Pontine Presents SILVER LAKE SUMMERS: AN E.E. CUMMINGS REVUE, Now thru 1/5
Events are scheduled for Thursday and Friday at 7:30, Saturday at 4:oo and Sunday at 2:00. Tickets are $18 ($3 discount for seniors and students) and may be purchased at - www.pontine.org. Tickets may also be purchased at the door a half-hour prior to each performance (cash & checks only) based on availability. Pontine's West End Studio Theatre is located at 959 Islington Street, Portsmouth, NH. The theatre is not visible from the street. Look for the big 959 on the signpost at the head of the drive. Pontine's Cafe-Lyceum Series continues February 6-9 with Pretty Halcon Days: On the Beach with Ogden Nash; and concludes 13-16 March with Familiar Fields: The Power of Community in the Work of Sarah Orne Jewett.Pontine Theatre's original play, Silver Lake Summers: an e. e. cummings revue, is based on the life and work of American poet and painter, e. e. cummings, a life-long summer resident of Silver Lake in New Hampshire. The play was created and is performed by Pontine Theatre artistic directors, Greg Gathers and Marguerite Mathews. Cummings was born in 1894 in Cambridge MA into a a family prominent in the academic world. After receiving his M.A. from Harvard in 1916, he became an ambulance driver in France during WWI. His imprisonment on suspicion of holding views critical of the French war effort resulted in his first book, The Enormous Room (1922). After the war Cummings lived for a time in Paris, where he studied painting. Later, he lived in New York City during the winter monts and spent summers in New Hampshire. Cummings died in 1962 at North Conway NH. Silver Lake Summers: an e. e. cummings revue, focuses on Cummings' life in New Hampshire. When he was a boy, his father bought a farm in the Sandwich Range of the White Mountains near Silver Lake from a farmer named Ephraim Joy. Cummings was indebted to his boyhood summers at Joy Farm for his Wordsworthian love of nature. In his adult life, Cummings continued to live at Joy Farm from May to October every year, and the place became an increasingly satisfying part of his life. He took up bird watching and thumbed Peterson's guidebooks. He painted Mount Chocorua as often as Cezanne did Mont Saint-Victoire. Watching the sun set behind the mountain became an evening ritual. His many poesm that celebrate the natureal world were inspired by his New Hampshire summers: I thank you God for most this amazing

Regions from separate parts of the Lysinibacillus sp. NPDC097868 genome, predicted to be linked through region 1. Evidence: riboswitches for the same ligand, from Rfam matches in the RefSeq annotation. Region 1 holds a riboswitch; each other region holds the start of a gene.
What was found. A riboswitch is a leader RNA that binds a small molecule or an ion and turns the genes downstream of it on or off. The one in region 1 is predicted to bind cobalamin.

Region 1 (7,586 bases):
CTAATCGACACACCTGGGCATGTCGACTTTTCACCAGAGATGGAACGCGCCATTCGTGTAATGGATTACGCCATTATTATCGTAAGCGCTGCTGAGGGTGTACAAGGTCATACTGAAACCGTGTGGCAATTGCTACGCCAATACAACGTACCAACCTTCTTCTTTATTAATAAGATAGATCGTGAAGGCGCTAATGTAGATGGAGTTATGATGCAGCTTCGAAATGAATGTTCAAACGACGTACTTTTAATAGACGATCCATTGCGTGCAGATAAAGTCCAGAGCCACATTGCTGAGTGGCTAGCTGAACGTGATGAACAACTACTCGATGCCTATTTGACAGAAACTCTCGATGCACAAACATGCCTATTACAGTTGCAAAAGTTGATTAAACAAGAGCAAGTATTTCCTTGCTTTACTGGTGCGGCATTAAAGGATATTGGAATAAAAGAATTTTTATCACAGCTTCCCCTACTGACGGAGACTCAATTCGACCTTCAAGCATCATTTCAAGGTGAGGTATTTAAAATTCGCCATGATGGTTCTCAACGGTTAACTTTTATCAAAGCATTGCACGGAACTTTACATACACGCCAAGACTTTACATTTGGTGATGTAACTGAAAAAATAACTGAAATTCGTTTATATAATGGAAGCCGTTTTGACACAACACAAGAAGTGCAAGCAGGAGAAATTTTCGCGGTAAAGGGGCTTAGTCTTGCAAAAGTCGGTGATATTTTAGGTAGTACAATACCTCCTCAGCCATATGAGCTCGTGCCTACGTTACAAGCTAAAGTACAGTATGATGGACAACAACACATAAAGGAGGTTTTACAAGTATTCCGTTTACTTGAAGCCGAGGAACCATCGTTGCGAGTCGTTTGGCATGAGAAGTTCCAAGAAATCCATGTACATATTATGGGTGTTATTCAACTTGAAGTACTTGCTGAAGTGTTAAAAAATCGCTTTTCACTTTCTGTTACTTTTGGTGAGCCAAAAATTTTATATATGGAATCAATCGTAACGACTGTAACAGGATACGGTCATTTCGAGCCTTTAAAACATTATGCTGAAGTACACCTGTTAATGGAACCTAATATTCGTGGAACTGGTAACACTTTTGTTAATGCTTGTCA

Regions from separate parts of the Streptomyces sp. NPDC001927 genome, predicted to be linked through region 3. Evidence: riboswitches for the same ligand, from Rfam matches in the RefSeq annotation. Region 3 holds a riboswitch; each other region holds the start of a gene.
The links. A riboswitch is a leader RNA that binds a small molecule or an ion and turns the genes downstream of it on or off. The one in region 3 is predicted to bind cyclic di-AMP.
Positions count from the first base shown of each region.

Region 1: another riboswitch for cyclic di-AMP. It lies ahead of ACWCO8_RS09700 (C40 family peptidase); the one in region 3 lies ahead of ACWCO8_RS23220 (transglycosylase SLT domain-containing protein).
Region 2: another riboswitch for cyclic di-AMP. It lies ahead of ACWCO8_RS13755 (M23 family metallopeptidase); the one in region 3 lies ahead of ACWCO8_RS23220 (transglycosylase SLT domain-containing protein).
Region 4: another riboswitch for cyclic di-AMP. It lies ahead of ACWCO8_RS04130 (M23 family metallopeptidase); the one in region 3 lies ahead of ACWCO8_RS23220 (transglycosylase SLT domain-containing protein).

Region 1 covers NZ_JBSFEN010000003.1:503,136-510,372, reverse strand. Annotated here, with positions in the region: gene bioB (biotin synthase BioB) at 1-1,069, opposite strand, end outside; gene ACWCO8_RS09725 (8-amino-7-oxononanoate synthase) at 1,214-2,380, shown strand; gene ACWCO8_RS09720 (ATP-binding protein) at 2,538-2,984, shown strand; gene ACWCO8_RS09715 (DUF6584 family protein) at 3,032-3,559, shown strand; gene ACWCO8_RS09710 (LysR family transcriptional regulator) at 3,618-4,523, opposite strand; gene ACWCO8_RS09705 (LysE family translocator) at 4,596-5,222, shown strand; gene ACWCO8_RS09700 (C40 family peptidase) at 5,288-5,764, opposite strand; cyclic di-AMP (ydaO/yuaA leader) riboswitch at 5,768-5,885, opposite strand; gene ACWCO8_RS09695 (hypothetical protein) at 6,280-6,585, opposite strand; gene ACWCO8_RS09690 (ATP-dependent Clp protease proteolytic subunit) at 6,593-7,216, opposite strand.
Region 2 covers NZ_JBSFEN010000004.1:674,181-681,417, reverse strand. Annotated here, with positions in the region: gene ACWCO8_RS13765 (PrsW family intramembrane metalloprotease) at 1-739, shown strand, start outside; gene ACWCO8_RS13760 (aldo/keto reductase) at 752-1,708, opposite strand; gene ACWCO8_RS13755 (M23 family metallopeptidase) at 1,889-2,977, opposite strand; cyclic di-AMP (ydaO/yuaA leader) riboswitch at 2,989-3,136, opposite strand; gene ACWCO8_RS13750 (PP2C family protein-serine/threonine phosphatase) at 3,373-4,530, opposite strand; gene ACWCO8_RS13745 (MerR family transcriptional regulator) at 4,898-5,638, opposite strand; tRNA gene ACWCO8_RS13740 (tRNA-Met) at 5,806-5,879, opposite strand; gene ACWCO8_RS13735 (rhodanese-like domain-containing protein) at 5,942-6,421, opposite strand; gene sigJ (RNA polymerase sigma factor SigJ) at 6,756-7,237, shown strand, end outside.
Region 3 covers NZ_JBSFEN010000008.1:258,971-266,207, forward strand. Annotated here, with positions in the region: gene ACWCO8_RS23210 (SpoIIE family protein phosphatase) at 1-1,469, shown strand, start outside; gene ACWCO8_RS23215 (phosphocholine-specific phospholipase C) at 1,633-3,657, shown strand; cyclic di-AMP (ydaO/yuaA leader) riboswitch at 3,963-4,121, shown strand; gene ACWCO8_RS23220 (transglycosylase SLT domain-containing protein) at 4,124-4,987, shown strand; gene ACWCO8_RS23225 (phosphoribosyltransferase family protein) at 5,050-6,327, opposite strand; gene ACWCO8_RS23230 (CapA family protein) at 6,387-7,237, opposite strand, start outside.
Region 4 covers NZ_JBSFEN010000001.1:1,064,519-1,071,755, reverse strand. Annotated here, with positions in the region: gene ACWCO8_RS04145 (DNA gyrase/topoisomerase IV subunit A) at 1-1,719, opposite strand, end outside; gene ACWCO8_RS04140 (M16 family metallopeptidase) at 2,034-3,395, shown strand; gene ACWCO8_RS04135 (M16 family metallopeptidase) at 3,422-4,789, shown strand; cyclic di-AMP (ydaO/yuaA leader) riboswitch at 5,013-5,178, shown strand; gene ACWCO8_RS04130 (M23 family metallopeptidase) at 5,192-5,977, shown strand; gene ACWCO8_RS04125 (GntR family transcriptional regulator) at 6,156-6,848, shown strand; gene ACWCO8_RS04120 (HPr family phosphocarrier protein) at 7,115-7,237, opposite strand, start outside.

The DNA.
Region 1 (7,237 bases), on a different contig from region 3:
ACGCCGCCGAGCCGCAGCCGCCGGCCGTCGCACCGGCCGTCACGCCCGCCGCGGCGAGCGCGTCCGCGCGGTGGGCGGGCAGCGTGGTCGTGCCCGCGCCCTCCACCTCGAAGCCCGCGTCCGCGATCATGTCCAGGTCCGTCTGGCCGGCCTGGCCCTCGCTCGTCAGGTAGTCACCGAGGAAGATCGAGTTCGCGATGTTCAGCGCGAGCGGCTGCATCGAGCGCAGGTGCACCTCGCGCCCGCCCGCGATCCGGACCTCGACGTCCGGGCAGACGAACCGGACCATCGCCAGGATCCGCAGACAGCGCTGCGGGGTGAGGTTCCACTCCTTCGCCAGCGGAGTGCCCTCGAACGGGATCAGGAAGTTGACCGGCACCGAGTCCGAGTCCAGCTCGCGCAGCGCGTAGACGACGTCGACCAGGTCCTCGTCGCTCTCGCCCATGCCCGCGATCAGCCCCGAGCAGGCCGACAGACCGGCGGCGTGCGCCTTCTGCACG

Day: for the leaping greenly spirits of tress
And a blue true dream of sky; and for everything
Which is natural wich is infinite which is yes. (Xaipe, #65) The largest collection of Cummings' papers are housed at Harvard University. The collection contains letters, diaries, manuscripts, notebooks, and sketchbooks. These materials, along with his published works, form the basis for Pontine's play. The text is drawn entirely from his writings. Visual motifs are taken from Cummings' paintings and the environment at Silver Lake. The structure and tone of the play reflect the same inventive and experimental atmosphere of early twentieth century literature and art which influenced Cummings himself.